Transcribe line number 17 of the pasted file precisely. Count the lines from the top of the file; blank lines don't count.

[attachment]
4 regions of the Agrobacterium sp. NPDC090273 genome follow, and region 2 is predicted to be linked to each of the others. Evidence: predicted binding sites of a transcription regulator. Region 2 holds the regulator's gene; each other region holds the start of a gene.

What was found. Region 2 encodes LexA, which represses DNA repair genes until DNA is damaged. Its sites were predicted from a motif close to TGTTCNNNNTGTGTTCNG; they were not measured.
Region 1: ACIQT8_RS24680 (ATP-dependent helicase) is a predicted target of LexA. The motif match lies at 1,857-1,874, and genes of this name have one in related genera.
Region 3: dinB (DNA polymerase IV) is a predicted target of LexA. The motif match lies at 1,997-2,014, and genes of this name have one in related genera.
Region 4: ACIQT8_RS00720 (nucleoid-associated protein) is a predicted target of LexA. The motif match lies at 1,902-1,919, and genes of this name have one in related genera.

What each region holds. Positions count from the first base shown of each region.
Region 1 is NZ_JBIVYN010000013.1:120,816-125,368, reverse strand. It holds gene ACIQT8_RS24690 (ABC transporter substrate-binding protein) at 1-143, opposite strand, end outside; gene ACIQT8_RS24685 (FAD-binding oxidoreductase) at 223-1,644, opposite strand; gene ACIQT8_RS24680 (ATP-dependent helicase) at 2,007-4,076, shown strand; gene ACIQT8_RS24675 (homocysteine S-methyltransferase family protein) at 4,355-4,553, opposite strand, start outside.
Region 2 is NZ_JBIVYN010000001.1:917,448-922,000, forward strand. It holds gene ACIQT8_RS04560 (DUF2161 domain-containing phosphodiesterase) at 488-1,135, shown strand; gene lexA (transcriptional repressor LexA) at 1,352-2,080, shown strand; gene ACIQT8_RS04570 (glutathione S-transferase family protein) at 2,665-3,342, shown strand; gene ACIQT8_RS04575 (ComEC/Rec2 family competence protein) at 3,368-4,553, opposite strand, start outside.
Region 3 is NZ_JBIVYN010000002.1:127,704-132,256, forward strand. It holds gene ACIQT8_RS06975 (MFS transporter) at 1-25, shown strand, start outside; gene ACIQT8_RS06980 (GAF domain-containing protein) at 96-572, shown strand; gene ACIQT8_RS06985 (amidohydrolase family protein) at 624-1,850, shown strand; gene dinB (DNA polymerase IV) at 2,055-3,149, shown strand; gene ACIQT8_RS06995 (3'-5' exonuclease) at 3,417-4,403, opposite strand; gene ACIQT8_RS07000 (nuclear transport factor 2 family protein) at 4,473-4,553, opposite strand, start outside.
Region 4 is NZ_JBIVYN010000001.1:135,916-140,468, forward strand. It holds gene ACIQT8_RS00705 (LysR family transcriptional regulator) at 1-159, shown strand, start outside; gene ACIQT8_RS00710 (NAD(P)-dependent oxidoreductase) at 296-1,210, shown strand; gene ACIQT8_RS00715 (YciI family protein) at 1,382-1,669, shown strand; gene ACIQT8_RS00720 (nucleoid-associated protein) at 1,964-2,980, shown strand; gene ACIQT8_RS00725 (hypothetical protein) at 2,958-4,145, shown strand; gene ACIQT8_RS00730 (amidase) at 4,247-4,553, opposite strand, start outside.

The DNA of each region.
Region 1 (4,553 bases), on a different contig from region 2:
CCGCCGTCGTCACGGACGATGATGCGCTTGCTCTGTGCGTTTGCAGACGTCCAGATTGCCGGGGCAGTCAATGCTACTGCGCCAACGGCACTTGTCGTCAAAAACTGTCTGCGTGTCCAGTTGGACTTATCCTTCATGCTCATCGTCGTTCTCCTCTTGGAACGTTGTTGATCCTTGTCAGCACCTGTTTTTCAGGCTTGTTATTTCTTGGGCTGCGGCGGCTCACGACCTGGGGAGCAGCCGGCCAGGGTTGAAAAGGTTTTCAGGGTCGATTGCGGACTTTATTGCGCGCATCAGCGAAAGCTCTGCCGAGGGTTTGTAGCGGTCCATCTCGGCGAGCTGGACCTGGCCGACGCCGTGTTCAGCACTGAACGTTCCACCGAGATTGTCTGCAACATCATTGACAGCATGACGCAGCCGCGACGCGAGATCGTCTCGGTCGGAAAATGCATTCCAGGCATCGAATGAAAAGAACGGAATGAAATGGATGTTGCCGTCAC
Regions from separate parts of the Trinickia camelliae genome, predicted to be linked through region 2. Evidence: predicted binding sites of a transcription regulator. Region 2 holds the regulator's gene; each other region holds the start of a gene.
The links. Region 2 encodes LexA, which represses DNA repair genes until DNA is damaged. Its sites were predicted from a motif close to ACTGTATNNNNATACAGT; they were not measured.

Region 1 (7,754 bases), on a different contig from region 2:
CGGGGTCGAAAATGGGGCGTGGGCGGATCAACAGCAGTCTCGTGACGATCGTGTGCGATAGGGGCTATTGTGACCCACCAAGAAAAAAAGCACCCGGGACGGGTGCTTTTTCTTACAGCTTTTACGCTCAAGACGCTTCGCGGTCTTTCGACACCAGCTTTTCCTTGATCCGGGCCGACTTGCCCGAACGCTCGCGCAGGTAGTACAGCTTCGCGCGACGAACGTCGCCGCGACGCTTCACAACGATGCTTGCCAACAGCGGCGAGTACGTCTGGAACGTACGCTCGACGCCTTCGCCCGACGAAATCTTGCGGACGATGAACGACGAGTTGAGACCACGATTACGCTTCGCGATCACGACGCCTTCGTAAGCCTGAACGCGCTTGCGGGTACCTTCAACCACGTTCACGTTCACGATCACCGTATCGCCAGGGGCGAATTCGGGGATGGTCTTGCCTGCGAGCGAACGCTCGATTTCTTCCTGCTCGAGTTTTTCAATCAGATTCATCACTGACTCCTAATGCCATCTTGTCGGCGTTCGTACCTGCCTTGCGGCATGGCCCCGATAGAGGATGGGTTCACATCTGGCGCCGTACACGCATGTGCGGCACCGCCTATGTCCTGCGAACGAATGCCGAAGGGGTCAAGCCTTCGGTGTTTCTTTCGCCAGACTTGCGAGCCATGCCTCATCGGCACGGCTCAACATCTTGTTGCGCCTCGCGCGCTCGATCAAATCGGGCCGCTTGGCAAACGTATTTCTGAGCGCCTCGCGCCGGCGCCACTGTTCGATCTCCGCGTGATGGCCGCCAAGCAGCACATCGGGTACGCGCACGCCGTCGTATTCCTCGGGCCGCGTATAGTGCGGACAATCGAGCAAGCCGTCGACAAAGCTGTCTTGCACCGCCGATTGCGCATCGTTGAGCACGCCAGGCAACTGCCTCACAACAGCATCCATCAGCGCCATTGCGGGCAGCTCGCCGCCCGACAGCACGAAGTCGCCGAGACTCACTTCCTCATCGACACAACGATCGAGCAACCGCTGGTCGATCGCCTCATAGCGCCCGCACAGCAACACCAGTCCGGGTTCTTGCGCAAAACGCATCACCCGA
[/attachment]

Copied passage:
CGGGGTCGAAAATGGGGCGTGGGCGGATCAACAGCAGTCTCGTGACGATCGTGTGCGATAGGGGCTATTGTGACCCACCAAGAAAAAAAGCACCCGGGACGGGTGCTTTTTCTTACAGCTTTTACGCTCAAGACGCTTCGCGGTCTTTCGACACCAGCTTTTCCTTGATCCGGGCCGACTTGCCCGAACGCTCGCGCAGGTAGTACAGCTTCGCGCGACGAACGTCGCCGCGACGCTTCACAACGATGCTTGCCAACAGCGGCGAGTACGTCTGGAACGTACGCTCGACGCCTTCGCCCGACGAAATCTTGCGGACGATGAACGACGAGTTGAGACCACGATTACGCTTCGCGATCACGACGCCTTCGTAAGCCTGAACGCGCTTGCGGGTACCTTCAACCACGTTCACGTTCACGATCACCGTATCGCCAGGGGCGAATTCGGGGATGGTCTTGCCTGCGAGCGAACGCTCGATTTCTTCCTGCTCGAGTTTTTCAATCAGATTCATCACTGACTCCTAATGCCATCTTGTCGGCGTTCGTACCTGCCTTGCGGCATGGCCCCGATAGAGGATGGGTTCACATCTGGCGCCGTACACGCATGTGCGGCACCGCCTATGTCCTGCGAACGAATGCCGAAGGGGTCAAGCCTTCGGTGTTTCTTTCGCCAGACTTGCGAGCCATGCCTCATCGGCACGGCTCAACATCTTGTTGCGCCTCGCGCGCTCGATCAAATCGGGCCGCTTGGCAAACGTATTTCTGAGCGCCTCGCGCCGGCGCCACTGTTCGATCTCCGCGTGATGGCCGCCAAGCAGCACATCGGGTACGCGCACGCCGTCGTATTCCTCGGGCCGCGTATAGTGCGGACAATCGAGCAAGCCGTCGACAAAGCTGTCTTGCACCGCCGATTGCGCATCGTTGAGCACGCCAGGCAACTGCCTCACAACAGCATCCATCAGCGCCATTGCGGGCAGCTCGCCGCCCGACAGCACGAAGTCGCCGAGACTCACTTCCTCATCGACACAACGATCGAGCAACCGCTGGTCGATCGCCTCATAGCGCCCGCACAGCAACACCAGTCCGGGTTCTTGCGCAAAACGCATCACCCGA